New York, May 23, 2005—The former presenter for a popular MTV-style music video program was shot and killed in her home in Kabul last week. Shaima Rezayee, 24, hosted the daily music program “Hop” on the private television channel Tolo TV until March.
Police told The Associated Press that Rezayee was killed May 18 by a single bullet wound to the head and that members of her family may have been responsible for the murder.
Rezayee and the show “Hop” were both groundbreaking and controversial in a country where only four years ago women were not allowed to work, and watching television and listening to music were banned under Taliban rule. The hour-long nightly show aired after the evening news, and featured music videos by Western performers and singers from Turkey, India, and Iran. On the air, Rezayee spoke informally and joked with her male co-presenters, which made her popular with young people but drew the ire of conservative religious leaders.
Tolo TV came under pressure March 13, after a government panel of religious scholars known as the Ulema Council condemned the channel for broadcasting programs “against Islam and other national values of Afghanistan.” Rezayee lost her job soon after.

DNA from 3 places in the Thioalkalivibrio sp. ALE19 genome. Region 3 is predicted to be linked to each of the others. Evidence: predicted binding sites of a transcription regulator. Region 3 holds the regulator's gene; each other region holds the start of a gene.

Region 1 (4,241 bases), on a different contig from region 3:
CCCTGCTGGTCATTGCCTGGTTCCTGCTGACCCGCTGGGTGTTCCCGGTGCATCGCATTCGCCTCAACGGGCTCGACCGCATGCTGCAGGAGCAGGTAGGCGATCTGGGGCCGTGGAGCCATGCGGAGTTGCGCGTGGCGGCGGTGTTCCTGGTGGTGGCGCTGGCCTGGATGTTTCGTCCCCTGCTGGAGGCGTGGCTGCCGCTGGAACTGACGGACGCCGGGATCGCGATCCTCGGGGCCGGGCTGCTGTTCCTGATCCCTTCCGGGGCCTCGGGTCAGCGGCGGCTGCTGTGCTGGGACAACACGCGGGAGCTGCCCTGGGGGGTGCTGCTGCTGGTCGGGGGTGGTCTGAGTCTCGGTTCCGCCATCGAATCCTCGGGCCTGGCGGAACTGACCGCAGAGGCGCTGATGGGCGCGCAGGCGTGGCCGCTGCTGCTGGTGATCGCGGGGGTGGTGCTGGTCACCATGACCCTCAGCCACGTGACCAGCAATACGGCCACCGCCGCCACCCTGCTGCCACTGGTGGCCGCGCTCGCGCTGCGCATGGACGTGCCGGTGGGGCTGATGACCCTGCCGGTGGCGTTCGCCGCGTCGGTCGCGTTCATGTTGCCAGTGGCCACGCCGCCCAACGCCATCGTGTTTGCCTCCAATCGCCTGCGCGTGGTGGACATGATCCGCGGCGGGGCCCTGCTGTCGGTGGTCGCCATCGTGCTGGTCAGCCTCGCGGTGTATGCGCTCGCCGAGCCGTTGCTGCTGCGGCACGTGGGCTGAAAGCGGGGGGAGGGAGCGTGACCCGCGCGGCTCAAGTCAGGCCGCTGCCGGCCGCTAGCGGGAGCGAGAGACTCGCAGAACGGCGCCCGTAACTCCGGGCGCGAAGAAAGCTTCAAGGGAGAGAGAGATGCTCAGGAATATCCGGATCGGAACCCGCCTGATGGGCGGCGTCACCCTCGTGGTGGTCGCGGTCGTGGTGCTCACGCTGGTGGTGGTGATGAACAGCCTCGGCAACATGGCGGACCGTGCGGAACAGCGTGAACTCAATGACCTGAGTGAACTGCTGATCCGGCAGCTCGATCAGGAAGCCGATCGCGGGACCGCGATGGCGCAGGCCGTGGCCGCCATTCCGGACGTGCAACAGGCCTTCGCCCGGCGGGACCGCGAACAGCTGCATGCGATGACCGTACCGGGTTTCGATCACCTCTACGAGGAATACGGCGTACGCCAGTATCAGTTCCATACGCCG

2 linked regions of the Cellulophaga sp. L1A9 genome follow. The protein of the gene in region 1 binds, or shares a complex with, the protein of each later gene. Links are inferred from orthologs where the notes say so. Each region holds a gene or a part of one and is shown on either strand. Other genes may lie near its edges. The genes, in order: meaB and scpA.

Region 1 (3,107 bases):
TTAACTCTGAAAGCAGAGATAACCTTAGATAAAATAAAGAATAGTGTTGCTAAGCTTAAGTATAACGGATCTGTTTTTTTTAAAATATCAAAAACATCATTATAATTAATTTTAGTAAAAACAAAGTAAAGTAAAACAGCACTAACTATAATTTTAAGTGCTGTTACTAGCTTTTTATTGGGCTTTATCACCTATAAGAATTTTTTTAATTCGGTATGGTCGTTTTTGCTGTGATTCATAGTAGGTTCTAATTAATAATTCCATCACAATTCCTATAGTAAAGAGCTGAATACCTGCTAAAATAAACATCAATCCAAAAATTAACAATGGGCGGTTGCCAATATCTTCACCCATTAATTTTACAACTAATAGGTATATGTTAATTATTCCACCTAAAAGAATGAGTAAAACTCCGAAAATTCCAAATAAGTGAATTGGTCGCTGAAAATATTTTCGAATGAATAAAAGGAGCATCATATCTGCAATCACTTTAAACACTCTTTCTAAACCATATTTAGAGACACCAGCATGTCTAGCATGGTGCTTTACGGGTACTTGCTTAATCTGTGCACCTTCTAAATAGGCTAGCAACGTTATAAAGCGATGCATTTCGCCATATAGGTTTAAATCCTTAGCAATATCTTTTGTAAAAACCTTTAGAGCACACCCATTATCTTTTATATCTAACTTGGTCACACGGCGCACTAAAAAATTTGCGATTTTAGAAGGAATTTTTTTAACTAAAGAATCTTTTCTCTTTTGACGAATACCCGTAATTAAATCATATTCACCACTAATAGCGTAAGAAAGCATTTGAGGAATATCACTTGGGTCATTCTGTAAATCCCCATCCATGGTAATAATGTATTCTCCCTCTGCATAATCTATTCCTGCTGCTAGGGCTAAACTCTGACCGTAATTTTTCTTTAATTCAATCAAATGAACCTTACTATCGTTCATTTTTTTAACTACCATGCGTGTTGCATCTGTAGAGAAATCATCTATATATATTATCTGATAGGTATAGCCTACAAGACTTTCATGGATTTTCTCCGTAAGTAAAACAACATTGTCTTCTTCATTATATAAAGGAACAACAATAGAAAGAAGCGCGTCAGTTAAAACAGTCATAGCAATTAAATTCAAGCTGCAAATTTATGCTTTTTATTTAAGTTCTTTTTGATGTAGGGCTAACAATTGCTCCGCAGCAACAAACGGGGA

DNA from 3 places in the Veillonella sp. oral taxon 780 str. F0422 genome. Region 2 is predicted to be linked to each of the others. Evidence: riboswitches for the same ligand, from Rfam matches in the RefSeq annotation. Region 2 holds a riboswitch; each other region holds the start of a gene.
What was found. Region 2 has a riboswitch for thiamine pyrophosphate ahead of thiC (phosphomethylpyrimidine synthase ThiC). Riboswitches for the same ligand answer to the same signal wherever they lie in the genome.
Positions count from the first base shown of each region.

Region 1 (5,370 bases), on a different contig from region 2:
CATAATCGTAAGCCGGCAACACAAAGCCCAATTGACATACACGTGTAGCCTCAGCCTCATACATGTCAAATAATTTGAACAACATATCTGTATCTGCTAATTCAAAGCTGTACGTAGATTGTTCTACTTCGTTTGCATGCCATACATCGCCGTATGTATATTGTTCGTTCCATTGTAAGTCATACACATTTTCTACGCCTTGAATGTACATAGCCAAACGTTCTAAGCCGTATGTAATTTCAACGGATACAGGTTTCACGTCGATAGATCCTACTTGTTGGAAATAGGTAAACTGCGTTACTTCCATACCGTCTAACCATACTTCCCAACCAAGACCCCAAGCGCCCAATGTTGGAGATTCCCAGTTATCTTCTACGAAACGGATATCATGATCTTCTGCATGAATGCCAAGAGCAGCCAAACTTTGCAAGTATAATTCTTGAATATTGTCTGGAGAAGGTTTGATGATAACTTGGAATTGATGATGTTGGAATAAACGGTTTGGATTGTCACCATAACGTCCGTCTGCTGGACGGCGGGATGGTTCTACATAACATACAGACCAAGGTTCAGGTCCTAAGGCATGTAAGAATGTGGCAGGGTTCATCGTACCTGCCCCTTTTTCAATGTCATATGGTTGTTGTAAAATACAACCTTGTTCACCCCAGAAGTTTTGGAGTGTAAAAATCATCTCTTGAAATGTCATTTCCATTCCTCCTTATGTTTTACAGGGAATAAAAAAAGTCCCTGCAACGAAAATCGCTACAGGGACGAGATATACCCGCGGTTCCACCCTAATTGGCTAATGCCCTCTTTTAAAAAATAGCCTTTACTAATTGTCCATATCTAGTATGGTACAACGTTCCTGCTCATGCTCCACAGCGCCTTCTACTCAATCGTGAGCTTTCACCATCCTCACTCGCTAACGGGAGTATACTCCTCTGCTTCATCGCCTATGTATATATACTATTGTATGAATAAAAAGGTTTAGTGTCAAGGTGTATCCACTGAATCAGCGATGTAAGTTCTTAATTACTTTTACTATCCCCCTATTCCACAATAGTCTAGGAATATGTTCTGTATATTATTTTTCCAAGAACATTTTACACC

In a recent radio interview, Rezayee said that she thought her life was in danger. The BBC reported that police suspect a connection between her work at Tolo TV and her murder. But in an interview with the Chicago Tribune, Saad Mohseni, director of Tolo TV, denied any direct link since she was not working at the channel at the time of her death.
The head of Afghanistan’s Supreme Court, Fazl Hadi Shinwari, has been very critical of the program, and said that it would “corrupt our society … and destroy our country,” according to a report on Radio Free Europe/Radio Liberty. Shinwari tried unsuccessfully to ban female singers from appearing on television last year.
Shakeb Isaar, another popular “Hop” presenter, said that he is under threat from conservative forces and fears for his life. Since the show started airing last October, Isaar said, he has received death threats on the phone, in the mail, and on the Internet. He said he has been attacked by knife-wielding assailants and dragged from his car and beaten; Isaar said he has had to stop going to journalism classes at the University of Kabul because of the harassment.